1. A single massive planet (around 1 Jupiter) and several smaller ones (Earth or Neptune like).

In this case the Jupiter-like would act as center of mass for the system, and the other planets would orbit it. But then the arrival of a new kid in town, a star, would disrupt the system, as the star would in any case be more massive than the Jupiter-like. Result: scattered planets all around

  1. A bunch of Jupiter like planets.

In this case the bodies will initially orbit their common center of mass (which in case of more than 2 bodies is already a chaotic system). Again, the arrival of the star will simply mess up the system, slingshotting all the planets away.

To summarize, it is highly unlikely that such an encounter will settle down pacifically.

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  • $\begingroup$ What would the timeframe be for these disruptions? Would the whole system be torn apart in years, decennia, millenia? $\endgroup$ – Falc Jul 19 '17 at 7:51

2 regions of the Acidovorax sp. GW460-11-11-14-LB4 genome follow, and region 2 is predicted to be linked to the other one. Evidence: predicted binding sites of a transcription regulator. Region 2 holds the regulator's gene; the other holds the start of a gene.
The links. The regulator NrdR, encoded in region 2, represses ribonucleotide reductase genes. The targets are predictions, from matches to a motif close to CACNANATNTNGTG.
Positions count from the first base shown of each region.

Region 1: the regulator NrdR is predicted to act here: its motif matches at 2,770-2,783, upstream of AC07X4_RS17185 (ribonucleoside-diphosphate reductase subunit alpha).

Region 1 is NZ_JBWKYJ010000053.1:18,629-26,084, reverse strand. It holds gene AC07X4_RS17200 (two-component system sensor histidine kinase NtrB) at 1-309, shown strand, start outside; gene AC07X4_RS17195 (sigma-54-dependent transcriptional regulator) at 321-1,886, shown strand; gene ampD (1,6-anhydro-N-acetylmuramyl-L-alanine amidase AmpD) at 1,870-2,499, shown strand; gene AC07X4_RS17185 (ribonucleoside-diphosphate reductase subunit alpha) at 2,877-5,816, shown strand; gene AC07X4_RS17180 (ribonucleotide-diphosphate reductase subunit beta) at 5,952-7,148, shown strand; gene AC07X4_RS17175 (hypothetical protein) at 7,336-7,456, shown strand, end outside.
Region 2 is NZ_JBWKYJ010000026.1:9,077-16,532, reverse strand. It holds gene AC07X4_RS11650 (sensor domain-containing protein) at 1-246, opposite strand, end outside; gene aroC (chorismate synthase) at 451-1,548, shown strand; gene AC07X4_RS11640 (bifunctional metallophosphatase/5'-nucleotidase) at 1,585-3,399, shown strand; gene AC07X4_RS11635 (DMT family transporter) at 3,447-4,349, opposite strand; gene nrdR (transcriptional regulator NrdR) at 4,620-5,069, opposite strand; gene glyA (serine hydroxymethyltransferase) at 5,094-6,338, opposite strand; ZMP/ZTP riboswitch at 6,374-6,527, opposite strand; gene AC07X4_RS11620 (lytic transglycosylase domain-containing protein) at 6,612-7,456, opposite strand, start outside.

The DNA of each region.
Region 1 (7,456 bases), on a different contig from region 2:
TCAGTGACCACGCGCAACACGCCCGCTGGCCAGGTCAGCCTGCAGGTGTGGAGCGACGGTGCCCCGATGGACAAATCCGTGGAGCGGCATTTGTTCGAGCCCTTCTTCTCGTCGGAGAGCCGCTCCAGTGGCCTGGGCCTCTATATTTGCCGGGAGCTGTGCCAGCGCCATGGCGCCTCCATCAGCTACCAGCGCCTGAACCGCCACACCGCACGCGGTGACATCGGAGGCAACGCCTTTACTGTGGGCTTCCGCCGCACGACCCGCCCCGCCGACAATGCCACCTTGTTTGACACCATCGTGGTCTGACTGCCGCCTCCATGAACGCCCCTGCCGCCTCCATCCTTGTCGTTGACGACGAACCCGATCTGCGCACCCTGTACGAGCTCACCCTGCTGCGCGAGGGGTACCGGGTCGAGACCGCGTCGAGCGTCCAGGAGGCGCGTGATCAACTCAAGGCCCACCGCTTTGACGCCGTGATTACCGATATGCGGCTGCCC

• $\begingroup$ @Falc, assuming the star is entering the system at velocity low enough to have chances of being captured or capture, it can happen within few years or at best few centuries, I guess. $\endgroup$ – L.Dutch Jul 19 '17 at 7:58
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    $\begingroup$ One can add that the odds of a bunch of Jupiters finding each other (I highly doubt they can be "born" in the same place without a star forming) and then a star arriving in just the right distance and momentum are "astronomical". One would need - let's be optimistic - 50 slightly-larger-than-Jupiters to catch your average brown dwarf $\endgroup$ – Raditz_35 Jul 19 '17 at 9:17
  • $\begingroup$ Keep in mind that even Jupiter (2.5 times as much mass as all the other planets put together) is still 1/1000th the size of the sun. You would need 1000 Jupiter sized planets just to have the barycenter be mid-way between them and the sun. $\endgroup$ – Tim B Jul 20 '17 at 16:30